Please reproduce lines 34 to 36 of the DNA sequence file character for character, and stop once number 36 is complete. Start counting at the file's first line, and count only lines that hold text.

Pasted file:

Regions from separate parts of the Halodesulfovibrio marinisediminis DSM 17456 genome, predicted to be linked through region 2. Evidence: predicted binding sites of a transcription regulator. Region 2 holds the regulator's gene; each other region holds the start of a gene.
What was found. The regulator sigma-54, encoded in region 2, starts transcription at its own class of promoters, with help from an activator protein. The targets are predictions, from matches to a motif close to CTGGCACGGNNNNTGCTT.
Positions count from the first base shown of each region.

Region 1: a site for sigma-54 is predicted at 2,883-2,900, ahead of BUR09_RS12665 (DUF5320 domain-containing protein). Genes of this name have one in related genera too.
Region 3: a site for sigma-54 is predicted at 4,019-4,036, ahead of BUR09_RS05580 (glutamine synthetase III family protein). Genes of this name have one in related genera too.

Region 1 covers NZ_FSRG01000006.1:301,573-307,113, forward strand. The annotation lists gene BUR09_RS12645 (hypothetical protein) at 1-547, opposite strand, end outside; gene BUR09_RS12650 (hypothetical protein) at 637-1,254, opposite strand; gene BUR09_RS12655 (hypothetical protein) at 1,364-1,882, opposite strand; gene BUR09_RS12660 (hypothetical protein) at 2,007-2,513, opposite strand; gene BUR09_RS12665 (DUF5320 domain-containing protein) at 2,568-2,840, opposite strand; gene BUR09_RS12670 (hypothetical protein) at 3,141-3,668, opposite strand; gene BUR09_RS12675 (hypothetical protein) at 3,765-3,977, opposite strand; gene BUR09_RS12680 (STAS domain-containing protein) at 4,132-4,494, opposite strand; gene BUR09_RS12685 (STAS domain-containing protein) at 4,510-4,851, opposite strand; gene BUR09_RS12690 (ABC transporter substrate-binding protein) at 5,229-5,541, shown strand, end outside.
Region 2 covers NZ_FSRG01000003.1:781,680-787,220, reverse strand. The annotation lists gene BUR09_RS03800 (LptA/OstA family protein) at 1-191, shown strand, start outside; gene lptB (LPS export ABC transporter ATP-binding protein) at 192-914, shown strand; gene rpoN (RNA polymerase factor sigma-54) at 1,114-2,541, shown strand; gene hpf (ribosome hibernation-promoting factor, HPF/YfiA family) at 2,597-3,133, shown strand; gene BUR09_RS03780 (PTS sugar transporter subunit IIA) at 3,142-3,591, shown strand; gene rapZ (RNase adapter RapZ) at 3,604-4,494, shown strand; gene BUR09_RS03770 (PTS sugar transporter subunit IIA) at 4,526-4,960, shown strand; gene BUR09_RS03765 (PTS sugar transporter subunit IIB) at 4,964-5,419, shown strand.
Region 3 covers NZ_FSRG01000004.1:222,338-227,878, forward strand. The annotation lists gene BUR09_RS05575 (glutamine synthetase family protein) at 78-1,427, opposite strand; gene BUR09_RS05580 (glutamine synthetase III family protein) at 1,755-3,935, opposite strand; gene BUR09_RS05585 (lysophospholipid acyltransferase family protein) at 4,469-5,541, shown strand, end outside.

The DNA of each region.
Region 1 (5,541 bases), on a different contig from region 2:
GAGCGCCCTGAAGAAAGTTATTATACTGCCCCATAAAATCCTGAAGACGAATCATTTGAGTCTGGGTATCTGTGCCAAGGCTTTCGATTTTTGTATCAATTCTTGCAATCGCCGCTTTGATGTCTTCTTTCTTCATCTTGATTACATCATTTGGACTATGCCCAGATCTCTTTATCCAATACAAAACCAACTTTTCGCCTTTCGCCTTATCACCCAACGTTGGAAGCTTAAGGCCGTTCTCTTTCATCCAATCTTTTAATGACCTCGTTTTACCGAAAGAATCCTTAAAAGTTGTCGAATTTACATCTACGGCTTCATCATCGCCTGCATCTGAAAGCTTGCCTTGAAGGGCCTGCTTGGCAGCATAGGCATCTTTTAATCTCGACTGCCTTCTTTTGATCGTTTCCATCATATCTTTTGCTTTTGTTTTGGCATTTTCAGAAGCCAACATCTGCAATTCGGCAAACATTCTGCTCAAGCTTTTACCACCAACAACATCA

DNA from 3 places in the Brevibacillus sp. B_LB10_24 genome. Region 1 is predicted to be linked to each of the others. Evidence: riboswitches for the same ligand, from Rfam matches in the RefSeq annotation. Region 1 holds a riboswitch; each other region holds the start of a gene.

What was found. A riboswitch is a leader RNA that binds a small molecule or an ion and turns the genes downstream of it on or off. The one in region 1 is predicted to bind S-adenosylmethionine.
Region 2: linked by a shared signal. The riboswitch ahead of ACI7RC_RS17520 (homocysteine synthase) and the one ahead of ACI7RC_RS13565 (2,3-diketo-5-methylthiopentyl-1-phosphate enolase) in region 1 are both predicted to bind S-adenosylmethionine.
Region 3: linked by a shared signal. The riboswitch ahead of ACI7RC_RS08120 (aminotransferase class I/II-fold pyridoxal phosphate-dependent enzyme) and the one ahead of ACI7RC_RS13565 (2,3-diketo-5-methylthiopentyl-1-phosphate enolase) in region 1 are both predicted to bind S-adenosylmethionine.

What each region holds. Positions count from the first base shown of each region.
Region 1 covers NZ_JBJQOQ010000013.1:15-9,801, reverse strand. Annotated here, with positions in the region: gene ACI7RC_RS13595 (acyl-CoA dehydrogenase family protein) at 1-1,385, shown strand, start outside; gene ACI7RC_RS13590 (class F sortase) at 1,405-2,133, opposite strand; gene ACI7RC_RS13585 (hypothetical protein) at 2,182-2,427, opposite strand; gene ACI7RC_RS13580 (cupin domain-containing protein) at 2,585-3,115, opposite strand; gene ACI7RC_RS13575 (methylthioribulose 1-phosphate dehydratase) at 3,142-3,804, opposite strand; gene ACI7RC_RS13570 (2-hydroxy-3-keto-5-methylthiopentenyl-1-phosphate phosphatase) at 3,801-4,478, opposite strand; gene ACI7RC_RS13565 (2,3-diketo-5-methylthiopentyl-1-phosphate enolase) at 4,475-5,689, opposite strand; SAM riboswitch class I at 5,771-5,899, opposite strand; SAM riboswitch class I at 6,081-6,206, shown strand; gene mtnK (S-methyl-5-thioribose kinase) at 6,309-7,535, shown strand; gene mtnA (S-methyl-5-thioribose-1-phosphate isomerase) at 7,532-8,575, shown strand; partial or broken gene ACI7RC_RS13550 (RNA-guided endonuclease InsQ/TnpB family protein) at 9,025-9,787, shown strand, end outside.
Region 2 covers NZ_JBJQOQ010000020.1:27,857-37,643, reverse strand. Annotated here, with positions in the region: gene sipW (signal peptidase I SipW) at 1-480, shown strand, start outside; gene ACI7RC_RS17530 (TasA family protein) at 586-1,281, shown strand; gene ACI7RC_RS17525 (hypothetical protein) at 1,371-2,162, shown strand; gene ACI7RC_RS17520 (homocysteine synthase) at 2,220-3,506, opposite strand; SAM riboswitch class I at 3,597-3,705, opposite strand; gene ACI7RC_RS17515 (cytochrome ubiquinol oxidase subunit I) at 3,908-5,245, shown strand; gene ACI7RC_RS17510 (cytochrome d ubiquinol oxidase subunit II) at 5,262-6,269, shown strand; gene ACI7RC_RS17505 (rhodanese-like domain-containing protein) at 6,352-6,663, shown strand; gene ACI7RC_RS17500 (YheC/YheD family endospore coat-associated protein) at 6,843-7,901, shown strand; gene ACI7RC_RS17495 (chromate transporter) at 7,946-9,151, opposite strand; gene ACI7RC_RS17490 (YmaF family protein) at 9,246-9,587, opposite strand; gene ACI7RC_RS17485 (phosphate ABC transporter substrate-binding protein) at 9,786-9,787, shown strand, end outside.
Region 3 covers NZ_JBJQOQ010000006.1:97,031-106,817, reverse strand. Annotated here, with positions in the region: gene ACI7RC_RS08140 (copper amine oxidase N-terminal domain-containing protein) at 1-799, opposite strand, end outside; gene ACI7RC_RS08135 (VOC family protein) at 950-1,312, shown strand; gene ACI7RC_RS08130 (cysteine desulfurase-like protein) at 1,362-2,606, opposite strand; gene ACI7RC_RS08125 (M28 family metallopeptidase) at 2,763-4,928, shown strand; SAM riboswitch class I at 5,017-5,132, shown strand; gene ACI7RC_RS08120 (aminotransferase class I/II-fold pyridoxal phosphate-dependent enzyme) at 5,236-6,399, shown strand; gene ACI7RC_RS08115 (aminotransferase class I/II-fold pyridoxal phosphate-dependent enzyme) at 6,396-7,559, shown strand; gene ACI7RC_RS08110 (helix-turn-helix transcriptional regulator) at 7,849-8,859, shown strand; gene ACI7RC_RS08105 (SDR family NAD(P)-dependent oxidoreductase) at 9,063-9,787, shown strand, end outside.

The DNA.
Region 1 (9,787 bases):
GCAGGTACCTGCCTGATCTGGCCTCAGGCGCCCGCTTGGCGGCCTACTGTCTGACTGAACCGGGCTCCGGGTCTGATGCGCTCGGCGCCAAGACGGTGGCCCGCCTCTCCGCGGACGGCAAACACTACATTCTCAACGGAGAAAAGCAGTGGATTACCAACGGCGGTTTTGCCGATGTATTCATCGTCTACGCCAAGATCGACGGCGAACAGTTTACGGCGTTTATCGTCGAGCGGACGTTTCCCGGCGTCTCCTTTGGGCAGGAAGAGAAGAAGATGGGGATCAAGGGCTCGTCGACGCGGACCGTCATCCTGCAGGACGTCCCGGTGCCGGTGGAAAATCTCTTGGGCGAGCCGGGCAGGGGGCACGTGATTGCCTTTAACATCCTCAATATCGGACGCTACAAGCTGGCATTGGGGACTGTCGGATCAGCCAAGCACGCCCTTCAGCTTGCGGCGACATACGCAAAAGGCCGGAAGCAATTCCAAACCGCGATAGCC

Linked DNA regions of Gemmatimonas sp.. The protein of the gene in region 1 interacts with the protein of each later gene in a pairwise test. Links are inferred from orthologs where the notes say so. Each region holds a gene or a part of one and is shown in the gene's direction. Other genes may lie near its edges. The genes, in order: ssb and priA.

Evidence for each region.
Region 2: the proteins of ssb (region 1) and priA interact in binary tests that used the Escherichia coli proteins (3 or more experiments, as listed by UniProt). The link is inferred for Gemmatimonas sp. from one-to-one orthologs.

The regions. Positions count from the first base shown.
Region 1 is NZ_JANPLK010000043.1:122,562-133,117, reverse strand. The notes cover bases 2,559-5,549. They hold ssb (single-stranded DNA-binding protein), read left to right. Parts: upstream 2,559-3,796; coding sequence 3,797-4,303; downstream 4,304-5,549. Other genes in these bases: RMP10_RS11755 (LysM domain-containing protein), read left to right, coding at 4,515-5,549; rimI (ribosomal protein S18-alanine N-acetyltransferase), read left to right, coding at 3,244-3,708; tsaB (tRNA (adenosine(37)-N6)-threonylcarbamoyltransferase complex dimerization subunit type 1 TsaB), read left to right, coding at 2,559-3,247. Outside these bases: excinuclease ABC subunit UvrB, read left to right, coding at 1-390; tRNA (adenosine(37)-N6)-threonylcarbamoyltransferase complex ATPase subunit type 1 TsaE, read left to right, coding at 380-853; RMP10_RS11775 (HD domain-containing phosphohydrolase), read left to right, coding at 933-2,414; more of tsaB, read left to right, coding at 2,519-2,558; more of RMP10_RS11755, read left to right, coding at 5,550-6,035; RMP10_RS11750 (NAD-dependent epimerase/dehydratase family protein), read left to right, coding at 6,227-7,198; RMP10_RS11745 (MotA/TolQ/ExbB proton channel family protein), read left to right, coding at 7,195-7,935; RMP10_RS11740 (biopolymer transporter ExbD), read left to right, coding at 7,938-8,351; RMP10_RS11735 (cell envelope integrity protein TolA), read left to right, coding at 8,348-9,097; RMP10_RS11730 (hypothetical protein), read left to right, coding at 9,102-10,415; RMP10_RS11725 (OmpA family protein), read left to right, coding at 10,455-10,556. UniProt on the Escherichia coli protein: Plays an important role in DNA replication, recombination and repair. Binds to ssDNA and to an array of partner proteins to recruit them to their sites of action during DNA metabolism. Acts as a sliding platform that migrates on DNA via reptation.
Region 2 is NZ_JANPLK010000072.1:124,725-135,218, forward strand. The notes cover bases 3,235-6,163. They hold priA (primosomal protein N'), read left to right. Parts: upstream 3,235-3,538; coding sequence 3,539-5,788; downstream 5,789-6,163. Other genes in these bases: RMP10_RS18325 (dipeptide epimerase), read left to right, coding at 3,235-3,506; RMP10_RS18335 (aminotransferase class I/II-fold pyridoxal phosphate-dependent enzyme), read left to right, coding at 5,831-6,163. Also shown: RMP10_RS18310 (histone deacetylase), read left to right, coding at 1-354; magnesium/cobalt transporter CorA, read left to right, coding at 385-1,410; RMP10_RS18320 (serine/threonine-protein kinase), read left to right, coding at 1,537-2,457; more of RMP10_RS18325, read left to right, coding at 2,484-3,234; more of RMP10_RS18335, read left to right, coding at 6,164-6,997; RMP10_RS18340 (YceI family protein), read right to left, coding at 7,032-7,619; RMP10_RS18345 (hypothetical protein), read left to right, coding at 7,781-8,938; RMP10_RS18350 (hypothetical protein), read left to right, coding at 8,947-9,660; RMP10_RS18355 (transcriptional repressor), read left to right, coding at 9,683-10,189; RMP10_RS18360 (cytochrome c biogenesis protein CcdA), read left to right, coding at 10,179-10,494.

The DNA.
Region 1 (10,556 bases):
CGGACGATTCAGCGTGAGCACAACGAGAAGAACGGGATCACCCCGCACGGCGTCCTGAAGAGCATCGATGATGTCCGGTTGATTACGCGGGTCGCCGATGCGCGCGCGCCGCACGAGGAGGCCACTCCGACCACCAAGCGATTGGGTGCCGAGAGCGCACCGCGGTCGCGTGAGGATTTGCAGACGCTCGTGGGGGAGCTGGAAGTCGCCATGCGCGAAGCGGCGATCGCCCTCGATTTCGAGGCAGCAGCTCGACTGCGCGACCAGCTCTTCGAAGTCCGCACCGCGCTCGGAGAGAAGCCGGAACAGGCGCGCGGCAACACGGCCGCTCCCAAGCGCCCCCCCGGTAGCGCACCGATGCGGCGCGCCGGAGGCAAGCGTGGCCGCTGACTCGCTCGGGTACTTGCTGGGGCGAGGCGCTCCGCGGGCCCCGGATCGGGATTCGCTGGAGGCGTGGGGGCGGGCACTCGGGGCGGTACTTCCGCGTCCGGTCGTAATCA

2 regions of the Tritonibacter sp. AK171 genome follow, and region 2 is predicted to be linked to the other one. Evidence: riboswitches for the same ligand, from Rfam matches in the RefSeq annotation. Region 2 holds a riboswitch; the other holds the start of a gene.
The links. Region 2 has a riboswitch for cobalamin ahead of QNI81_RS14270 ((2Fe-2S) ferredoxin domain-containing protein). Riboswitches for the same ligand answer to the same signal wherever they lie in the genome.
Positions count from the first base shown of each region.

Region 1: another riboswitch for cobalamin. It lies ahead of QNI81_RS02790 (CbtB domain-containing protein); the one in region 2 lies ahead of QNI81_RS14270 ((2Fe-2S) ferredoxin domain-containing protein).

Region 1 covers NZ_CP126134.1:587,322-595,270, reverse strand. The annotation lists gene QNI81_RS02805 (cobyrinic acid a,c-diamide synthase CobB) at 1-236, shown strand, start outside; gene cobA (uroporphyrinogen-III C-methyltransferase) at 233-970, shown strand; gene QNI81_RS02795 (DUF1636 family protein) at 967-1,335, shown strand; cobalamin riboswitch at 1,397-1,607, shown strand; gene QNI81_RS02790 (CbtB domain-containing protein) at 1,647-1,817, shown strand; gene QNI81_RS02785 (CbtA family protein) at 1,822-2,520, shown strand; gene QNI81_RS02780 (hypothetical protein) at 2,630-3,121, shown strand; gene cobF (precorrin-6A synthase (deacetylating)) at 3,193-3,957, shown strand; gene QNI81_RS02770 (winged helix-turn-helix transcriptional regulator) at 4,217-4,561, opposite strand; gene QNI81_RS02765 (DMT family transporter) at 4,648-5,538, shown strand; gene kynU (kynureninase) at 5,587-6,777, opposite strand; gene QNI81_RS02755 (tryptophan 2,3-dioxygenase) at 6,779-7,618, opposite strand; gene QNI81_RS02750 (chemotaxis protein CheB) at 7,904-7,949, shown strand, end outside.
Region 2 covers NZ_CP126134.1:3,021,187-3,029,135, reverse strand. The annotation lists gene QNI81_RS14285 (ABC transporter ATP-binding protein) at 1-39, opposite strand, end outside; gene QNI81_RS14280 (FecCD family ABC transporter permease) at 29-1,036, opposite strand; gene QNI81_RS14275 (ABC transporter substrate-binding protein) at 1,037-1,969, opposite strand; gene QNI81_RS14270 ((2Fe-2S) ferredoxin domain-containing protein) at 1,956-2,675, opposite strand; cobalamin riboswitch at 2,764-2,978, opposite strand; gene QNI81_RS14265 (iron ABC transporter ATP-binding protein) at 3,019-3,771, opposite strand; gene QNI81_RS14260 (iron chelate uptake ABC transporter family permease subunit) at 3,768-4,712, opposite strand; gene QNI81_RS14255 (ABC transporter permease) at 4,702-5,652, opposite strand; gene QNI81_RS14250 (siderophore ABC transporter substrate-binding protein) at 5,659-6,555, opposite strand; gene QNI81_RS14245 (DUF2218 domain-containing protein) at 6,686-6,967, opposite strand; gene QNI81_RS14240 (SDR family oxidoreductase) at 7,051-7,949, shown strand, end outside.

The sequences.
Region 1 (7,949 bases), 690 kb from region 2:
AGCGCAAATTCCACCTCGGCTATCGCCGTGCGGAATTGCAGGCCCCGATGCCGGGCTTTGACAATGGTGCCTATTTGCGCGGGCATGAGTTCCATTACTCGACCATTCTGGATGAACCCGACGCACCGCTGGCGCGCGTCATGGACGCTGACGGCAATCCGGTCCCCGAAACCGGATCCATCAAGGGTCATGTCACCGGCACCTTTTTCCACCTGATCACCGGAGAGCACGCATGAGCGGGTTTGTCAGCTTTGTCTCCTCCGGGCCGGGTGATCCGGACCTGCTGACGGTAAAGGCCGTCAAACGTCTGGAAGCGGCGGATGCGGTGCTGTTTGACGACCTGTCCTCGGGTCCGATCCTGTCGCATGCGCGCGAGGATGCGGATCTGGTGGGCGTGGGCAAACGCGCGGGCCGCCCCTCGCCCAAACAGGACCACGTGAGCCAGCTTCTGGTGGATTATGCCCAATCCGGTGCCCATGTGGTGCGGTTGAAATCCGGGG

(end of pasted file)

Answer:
Positions count from the first base shown of each region.

Region 1: another riboswitch for cobalamin. It lies ahead of QNI81_RS02790 (CbtB domain-containing protein); the one in region 2 lies ahead of QNI81_RS14270 ((2Fe-2S) ferredoxin domain-containing protein).

Region 1 covers NZ_CP126134.1:587,322-595,270, reverse strand. The annotation lists gene QNI81_RS02805 (cobyrinic acid a,c-diamide synthase CobB) at 1-236, shown strand, start outside; gene cobA (uroporphyrinogen-III C-methyltransferase) at 233-970, shown strand; gene QNI81_RS02795 (DUF1636 family protein) at 967-1,335, shown strand; cobalamin riboswitch at 1,397-1,607, shown strand; gene QNI81_RS02790 (CbtB domain-containing protein) at 1,647-1,817, shown strand; gene QNI81_RS02785 (CbtA family protein) at 1,822-2,520, shown strand; gene QNI81_RS02780 (hypothetical protein) at 2,630-3,121, shown strand; gene cobF (precorrin-6A synthase (deacetylating)) at 3,193-3,957, shown strand; gene QNI81_RS02770 (winged helix-turn-helix transcriptional regulator) at 4,217-4,561, opposite strand; gene QNI81_RS02765 (DMT family transporter) at 4,648-5,538, shown strand; gene kynU (kynureninase) at 5,587-6,777, opposite strand; gene QNI81_RS02755 (tryptophan 2,3-dioxygenase) at 6,779-7,618, opposite strand; gene QNI81_RS02750 (chemotaxis protein CheB) at 7,904-7,949, shown strand, end outside.